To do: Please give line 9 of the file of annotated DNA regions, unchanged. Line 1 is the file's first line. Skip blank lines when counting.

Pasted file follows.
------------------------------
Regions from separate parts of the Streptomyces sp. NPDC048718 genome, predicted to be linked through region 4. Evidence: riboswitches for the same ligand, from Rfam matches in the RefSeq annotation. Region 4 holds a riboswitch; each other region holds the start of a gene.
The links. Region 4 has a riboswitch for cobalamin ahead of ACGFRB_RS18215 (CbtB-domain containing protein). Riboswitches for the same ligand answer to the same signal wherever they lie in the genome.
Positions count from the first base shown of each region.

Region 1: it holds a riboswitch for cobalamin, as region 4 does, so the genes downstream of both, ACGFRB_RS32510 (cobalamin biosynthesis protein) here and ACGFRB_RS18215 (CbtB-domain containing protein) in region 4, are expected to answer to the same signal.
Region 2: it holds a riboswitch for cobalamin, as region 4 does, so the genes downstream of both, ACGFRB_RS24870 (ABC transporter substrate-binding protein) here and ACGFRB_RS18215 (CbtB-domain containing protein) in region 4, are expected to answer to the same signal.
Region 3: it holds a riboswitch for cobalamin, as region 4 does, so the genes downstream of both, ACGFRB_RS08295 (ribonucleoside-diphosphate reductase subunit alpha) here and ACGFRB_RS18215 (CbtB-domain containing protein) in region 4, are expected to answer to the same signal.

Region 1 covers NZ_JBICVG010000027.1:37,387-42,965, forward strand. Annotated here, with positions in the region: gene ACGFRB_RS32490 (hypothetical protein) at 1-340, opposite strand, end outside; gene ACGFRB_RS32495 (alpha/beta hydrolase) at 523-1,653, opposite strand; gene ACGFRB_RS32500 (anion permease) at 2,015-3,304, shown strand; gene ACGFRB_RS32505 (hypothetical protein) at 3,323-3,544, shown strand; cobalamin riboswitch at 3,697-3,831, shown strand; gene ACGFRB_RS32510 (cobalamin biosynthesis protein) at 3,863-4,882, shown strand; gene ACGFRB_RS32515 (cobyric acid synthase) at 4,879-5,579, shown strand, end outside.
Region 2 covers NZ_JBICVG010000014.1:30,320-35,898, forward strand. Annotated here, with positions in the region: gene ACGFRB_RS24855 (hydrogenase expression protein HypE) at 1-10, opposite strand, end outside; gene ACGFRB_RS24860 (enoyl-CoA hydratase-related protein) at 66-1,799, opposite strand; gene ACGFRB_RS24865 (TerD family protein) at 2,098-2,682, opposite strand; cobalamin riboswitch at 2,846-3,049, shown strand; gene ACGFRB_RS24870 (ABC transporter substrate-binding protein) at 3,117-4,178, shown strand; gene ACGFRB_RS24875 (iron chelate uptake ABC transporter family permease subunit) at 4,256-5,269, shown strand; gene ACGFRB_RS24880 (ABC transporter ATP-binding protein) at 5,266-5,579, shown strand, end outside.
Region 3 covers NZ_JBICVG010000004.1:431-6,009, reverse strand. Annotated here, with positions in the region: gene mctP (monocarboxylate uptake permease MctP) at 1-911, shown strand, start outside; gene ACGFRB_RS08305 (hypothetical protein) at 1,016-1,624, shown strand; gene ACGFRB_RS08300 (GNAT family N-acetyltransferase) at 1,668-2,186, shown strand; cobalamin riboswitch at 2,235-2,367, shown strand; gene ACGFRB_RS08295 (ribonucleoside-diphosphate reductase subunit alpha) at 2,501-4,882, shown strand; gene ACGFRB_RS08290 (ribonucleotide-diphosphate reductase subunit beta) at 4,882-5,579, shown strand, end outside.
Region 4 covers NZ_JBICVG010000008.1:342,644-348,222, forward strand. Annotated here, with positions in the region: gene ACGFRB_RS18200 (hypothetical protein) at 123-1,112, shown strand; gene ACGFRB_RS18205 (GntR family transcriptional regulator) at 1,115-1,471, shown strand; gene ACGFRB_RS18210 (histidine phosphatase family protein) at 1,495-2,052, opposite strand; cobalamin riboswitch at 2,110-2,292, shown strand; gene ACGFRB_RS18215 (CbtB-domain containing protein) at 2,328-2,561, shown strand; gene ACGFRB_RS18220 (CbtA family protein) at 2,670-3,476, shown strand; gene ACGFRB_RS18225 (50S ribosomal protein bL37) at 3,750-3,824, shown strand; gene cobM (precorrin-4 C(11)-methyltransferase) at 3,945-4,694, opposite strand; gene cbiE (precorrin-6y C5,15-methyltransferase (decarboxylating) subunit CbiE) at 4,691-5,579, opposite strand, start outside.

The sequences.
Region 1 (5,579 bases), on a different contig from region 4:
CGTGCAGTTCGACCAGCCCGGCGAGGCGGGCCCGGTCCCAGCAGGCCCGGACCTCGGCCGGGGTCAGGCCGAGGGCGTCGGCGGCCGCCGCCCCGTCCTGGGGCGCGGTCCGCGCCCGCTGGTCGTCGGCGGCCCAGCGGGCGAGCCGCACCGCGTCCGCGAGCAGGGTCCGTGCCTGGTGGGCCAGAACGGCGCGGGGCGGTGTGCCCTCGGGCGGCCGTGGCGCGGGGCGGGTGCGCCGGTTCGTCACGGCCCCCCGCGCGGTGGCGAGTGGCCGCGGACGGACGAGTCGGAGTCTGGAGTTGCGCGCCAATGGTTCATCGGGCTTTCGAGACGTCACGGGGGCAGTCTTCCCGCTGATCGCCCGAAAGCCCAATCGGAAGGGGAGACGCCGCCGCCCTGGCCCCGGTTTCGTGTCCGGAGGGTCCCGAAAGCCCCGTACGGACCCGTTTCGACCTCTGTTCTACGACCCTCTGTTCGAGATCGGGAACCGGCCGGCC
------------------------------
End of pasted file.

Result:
Region 3 covers NZ_JBICVG010000004.1:431-6,009, reverse strand. Annotated here, with positions in the region: gene mctP (monocarboxylate uptake permease MctP) at 1-911, shown strand, start outside; gene ACGFRB_RS08305 (hypothetical protein) at 1,016-1,624, shown strand; gene ACGFRB_RS08300 (GNAT family N-acetyltransferase) at 1,668-2,186, shown strand; cobalamin riboswitch at 2,235-2,367, shown strand; gene ACGFRB_RS08295 (ribonucleoside-diphosphate reductase subunit alpha) at 2,501-4,882, shown strand; gene ACGFRB_RS08290 (ribonucleotide-diphosphate reductase subunit beta) at 4,882-5,579, shown strand, end outside.